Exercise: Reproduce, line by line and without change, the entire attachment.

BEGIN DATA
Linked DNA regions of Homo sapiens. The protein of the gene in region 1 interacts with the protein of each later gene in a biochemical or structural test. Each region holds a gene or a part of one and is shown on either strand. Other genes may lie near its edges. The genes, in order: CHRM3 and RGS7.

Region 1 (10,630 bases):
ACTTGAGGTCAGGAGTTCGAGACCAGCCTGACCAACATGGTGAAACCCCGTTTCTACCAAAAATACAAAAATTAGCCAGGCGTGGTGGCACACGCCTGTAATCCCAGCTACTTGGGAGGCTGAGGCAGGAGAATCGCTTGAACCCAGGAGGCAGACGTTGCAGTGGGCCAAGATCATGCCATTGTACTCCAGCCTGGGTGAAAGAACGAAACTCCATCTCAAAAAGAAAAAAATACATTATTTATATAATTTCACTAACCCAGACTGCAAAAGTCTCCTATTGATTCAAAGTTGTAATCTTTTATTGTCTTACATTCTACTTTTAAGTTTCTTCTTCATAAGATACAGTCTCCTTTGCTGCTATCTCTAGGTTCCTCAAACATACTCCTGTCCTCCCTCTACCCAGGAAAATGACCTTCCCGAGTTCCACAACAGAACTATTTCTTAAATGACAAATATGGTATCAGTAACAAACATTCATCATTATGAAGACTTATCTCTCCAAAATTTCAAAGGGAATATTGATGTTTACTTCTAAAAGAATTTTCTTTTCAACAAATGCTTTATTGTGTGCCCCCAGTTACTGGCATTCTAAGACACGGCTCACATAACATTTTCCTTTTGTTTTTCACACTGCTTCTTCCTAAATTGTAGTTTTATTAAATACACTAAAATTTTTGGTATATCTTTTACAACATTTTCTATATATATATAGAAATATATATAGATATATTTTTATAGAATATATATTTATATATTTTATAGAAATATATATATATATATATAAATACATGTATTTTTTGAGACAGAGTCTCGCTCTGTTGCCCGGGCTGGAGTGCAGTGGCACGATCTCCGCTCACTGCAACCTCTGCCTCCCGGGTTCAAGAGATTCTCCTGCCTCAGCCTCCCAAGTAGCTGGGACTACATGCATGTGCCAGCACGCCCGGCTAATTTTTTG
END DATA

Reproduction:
Linked DNA regions of Homo sapiens. The protein of the gene in region 1 interacts with the protein of each later gene in a biochemical or structural test. Each region holds a gene or a part of one and is shown on either strand. Other genes may lie near its edges. The genes, in order: CHRM3 and RGS7.

Region 1 (10,630 bases):
ACTTGAGGTCAGGAGTTCGAGACCAGCCTGACCAACATGGTGAAACCCCGTTTCTACCAAAAATACAAAAATTAGCCAGGCGTGGTGGCACACGCCTGTAATCCCAGCTACTTGGGAGGCTGAGGCAGGAGAATCGCTTGAACCCAGGAGGCAGACGTTGCAGTGGGCCAAGATCATGCCATTGTACTCCAGCCTGGGTGAAAGAACGAAACTCCATCTCAAAAAGAAAAAAATACATTATTTATATAATTTCACTAACCCAGACTGCAAAAGTCTCCTATTGATTCAAAGTTGTAATCTTTTATTGTCTTACATTCTACTTTTAAGTTTCTTCTTCATAAGATACAGTCTCCTTTGCTGCTATCTCTAGGTTCCTCAAACATACTCCTGTCCTCCCTCTACCCAGGAAAATGACCTTCCCGAGTTCCACAACAGAACTATTTCTTAAATGACAAATATGGTATCAGTAACAAACATTCATCATTATGAAGACTTATCTCTCCAAAATTTCAAAGGGAATATTGATGTTTACTTCTAAAAGAATTTTCTTTTCAACAAATGCTTTATTGTGTGCCCCCAGTTACTGGCATTCTAAGACACGGCTCACATAACATTTTCCTTTTGTTTTTCACACTGCTTCTTCCTAAATTGTAGTTTTATTAAATACACTAAAATTTTTGGTATATCTTTTACAACATTTTCTATATATATATAGAAATATATATAGATATATTTTTATAGAATATATATTTATATATTTTATAGAAATATATATATATATATATAAATACATGTATTTTTTGAGACAGAGTCTCGCTCTGTTGCCCGGGCTGGAGTGCAGTGGCACGATCTCCGCTCACTGCAACCTCTGCCTCCCGGGTTCAAGAGATTCTCCTGCCTCAGCCTCCCAAGTAGCTGGGACTACATGCATGTGCCAGCACGCCCGGCTAATTTTTTG